Vatican publishes instructions on parish reform and diocesan restructuring
Saint Peter’s Basilica. VATICAN MEDIA
By Courtney Mares
Catholic News Agency
July 21, 2020
VATICAN— The Vatican’s Congregation for Clergy published instructions Monday on reforming parishes and restructuring dioceses to better serve their “singular mission of evangelization.”
The 24-page document is called “The pastoral conversion of the parish community in the service of the evangelizing mission of the Church” and seeks to “foster a greater co-responsibility and collaboration among all the baptised,” according to Mgr. Andrea Ripa, the under-secretary of the Congregation for the Clergy.
The under-secretary described the instructional document as an “instrument with which to support and accompany the various projects of parish reform and diocesan restructuring.”
“One could say that the essence of the present Instruction is to recall that in the Church ‘there is a place for all and all can find their place,’ with respect to each one’s vocation,” Ripa said in an introduction to the document July 20.
The instruction, which does not introduce anything new to Church law, sets out provisions of the existing law and guidelines to preserve “the faithful from certain possible extremes, such as the clericalization of the laity and the secularization of the clergy, or from regarding permanent deacons as ‘half-priests’ or a ‘super laymen,'” the under-secretary wrote.
Signed by Pope Francis June 29, the Solemnity of Saints Peter and Paul, the instruction promotes greater cooperation among different parish communities, emphasizing the need for the parish to be inclusive, evangelizing, and attentive to the poor.
“Pastoral activity needs to go beyond merely the territorial limits of the parish, to make ecclesial communion more clearly transparent by means of the synergy between ministers and diverse charisms, structuring itself as a ‘pastoral care for all’, at the service of the diocese and of its mission,” the document states.
To achieve this goal, the document recommends the establishment of “pastoral regions or units” entrusted to the oversight of an episcopal vicar appointed by the bishop.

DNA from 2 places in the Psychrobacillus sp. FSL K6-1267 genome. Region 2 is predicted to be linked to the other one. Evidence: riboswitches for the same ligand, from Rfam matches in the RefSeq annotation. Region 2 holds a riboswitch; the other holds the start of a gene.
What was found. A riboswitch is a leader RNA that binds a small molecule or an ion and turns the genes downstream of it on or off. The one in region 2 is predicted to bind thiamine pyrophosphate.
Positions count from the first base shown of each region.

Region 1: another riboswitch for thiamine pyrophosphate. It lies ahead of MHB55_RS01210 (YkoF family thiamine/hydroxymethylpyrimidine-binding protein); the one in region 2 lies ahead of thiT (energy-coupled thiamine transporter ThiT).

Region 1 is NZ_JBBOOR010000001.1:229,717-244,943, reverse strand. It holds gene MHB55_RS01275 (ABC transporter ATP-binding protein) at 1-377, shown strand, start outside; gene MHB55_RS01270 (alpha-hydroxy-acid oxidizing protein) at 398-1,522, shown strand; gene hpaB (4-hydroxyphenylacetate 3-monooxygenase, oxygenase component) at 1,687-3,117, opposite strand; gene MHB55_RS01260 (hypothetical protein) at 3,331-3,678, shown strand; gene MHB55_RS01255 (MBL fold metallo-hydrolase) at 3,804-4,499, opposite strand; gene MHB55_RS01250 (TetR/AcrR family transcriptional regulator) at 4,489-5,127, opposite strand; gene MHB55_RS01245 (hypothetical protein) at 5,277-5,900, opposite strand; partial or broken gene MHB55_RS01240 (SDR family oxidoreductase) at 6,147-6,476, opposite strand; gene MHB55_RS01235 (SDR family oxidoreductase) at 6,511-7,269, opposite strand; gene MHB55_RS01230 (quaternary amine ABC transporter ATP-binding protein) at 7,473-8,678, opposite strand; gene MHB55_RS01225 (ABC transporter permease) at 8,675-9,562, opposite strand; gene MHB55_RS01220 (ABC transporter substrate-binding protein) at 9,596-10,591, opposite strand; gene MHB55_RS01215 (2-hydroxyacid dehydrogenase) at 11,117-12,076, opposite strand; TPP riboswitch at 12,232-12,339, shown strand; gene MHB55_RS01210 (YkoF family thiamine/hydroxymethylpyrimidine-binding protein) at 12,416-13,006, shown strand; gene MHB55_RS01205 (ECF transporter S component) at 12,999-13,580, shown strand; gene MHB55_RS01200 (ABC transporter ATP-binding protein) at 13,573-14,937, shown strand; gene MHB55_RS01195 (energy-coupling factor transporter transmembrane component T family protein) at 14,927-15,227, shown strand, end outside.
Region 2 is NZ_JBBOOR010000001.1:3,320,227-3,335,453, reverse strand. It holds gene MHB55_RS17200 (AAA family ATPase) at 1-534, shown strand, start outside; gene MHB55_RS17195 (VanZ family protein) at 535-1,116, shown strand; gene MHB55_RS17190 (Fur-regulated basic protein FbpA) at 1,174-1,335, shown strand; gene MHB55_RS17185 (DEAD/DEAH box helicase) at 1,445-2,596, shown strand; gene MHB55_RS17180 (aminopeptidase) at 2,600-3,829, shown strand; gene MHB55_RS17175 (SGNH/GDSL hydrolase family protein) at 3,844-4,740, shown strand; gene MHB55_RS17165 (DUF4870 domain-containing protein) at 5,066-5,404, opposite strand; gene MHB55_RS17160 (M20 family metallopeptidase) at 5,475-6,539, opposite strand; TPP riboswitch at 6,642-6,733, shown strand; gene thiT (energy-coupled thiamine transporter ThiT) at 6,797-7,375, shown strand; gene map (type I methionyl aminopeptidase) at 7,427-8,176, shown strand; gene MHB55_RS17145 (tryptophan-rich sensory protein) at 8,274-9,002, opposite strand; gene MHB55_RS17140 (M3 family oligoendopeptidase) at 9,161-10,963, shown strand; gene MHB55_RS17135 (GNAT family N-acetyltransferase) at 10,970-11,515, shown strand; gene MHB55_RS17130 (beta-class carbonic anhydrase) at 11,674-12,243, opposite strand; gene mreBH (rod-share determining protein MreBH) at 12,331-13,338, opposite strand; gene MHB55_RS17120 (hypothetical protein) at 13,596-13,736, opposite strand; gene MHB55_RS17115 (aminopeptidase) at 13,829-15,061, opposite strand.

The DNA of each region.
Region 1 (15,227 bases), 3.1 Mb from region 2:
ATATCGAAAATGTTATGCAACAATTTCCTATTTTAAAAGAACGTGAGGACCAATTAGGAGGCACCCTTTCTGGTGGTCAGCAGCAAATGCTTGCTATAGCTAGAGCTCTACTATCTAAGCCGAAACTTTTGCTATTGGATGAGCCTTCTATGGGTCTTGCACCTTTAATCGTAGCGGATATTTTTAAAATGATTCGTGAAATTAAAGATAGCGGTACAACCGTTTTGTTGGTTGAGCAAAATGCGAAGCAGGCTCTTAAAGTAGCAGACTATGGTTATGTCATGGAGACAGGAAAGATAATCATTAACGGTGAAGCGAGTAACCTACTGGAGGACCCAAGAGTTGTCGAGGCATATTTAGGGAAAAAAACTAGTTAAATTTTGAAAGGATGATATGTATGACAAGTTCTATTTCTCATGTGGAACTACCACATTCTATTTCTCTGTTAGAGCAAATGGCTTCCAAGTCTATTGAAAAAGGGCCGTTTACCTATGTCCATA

“At the heart of a process of renewal, instead of passively undergoing change by supporting and going along with it, there exists today the need to individuate new structures that will incite all those who make up the Christian community to fulfil their vocation to evangelize, with a view to a more effective pastoral care of the People of God, the ‘key factor’ of which is proximity,” it states.
Cardinal Beniamino Stella, prefect of the Congregation for Clergy, underlined that societal changes, including increased mobility and the “scarcity of priests” in the West, point to the need to look “beyond the idea of the traditional parish.”
“Today people move and attend church wherever they find themselves,” Stella explained in an interview with Vatican News after the new instruction was released.
“Therefore many projects for the reform of parish communities and diocesan restructuring are already underway,” he said, adding that the document seeks to guide these reforms within the ecclesiastical norms of the Church, rather than reforms “dictated only by personal taste.”
The document builds on the 2002 instruction from the Congregation of Clergy, “The Priest, Pastor and Leader of the Parish Community,” and the Vatican interdicasterial instruction “Ecclesia de Mysterio,” on the collaboration of laity in the ministry of priests.
It includes instructions on the suppression or merging of parishes, ways of assigning pastoral ministry within the parish, the pastoral council, the sacraments, and the renewal or “conversion” of parish and diocesan structures.
“The historical parish institution (must) not remain a prisoner of immobility or of a worrisome pastoral repetition, but rather, it should put into action that ‘outgoing dynamism’ that, through collaboration among different parish communities and a reinforced communion among clergy and laity, will orient it effectively toward an evangelizing mission, the task of the entire People of God, that walks through history as the ‘family of God’ and that, in the synergy of its diverse members, labours for the growth of the entire ecclesial body,” it states.
Cardinal Stella said that “the parish perhaps has been treated so far almost like a palace, a castle to be guarded, to be protected.”
“It seems to me that we have to remove the keys, open the doors, air out the room, and go outside,” he said. “Here, this outgoing dynamism, which the pope has spoken of many times, means looking outward, seeing who needs faith: the whole world of youth, the whole world of those who need God but do not know which way to go.”